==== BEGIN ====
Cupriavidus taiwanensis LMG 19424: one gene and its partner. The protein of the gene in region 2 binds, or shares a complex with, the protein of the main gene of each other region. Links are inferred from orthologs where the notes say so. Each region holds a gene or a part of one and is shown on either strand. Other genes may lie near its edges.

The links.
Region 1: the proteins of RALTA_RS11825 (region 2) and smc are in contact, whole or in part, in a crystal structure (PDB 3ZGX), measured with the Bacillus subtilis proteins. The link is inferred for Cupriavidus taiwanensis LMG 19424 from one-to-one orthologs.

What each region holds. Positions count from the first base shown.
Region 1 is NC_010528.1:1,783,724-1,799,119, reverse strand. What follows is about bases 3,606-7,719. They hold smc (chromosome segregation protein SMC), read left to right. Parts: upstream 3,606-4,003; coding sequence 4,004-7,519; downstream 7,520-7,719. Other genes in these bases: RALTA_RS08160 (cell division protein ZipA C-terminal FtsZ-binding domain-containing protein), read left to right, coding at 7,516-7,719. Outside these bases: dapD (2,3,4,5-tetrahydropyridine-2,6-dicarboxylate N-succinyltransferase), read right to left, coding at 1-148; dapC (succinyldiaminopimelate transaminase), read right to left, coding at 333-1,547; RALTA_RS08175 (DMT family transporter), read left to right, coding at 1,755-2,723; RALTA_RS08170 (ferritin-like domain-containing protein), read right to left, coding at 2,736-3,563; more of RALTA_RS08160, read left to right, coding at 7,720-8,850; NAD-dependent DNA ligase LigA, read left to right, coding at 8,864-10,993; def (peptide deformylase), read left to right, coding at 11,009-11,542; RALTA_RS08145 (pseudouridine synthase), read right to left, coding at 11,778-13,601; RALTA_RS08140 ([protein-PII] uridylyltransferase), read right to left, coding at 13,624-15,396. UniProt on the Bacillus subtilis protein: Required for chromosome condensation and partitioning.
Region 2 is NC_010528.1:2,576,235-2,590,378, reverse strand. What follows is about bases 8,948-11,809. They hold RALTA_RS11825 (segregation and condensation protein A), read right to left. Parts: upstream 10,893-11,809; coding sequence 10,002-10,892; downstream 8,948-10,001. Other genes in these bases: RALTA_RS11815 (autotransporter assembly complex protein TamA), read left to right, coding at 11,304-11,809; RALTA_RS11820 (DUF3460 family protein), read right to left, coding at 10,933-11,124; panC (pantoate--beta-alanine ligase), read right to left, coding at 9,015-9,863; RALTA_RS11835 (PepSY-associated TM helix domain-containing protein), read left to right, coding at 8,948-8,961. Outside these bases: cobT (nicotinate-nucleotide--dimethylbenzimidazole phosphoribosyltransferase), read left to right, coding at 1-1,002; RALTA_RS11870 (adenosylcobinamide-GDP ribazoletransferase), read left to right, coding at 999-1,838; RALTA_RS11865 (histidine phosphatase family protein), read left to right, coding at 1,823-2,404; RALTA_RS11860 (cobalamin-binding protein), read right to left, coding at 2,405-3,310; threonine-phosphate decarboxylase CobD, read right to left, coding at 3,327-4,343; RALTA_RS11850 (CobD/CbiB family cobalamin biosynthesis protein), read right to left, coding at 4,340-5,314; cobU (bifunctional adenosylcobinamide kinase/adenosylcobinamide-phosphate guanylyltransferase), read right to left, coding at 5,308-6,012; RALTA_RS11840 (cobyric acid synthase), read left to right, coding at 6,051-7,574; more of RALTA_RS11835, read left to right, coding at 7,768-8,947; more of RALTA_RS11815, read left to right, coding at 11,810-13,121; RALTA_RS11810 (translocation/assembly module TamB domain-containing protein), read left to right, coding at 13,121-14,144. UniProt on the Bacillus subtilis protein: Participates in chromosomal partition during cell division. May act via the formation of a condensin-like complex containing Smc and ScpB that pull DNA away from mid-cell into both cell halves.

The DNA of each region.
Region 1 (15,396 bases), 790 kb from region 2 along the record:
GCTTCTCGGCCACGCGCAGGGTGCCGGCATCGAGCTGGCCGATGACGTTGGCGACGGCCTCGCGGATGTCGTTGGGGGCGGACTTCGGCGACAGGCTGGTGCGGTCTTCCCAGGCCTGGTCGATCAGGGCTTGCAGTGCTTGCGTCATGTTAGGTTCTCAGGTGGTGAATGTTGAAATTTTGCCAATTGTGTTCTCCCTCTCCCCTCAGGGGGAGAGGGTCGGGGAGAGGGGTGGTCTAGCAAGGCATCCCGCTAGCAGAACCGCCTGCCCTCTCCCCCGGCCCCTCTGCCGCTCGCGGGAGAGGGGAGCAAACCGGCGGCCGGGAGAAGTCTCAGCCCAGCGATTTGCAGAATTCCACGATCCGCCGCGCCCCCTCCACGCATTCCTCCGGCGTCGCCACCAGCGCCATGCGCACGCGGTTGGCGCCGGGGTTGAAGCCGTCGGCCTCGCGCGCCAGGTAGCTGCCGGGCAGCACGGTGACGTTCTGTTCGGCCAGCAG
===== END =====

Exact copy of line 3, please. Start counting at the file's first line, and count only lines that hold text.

Region 1: the proteins of RALTA_RS11825 (region 2) and smc are in contact, whole or in part, in a crystal structure (PDB 3ZGX), measured with the Bacillus subtilis proteins. The link is inferred for Cupriavidus taiwanensis LMG 19424 from one-to-one orthologs.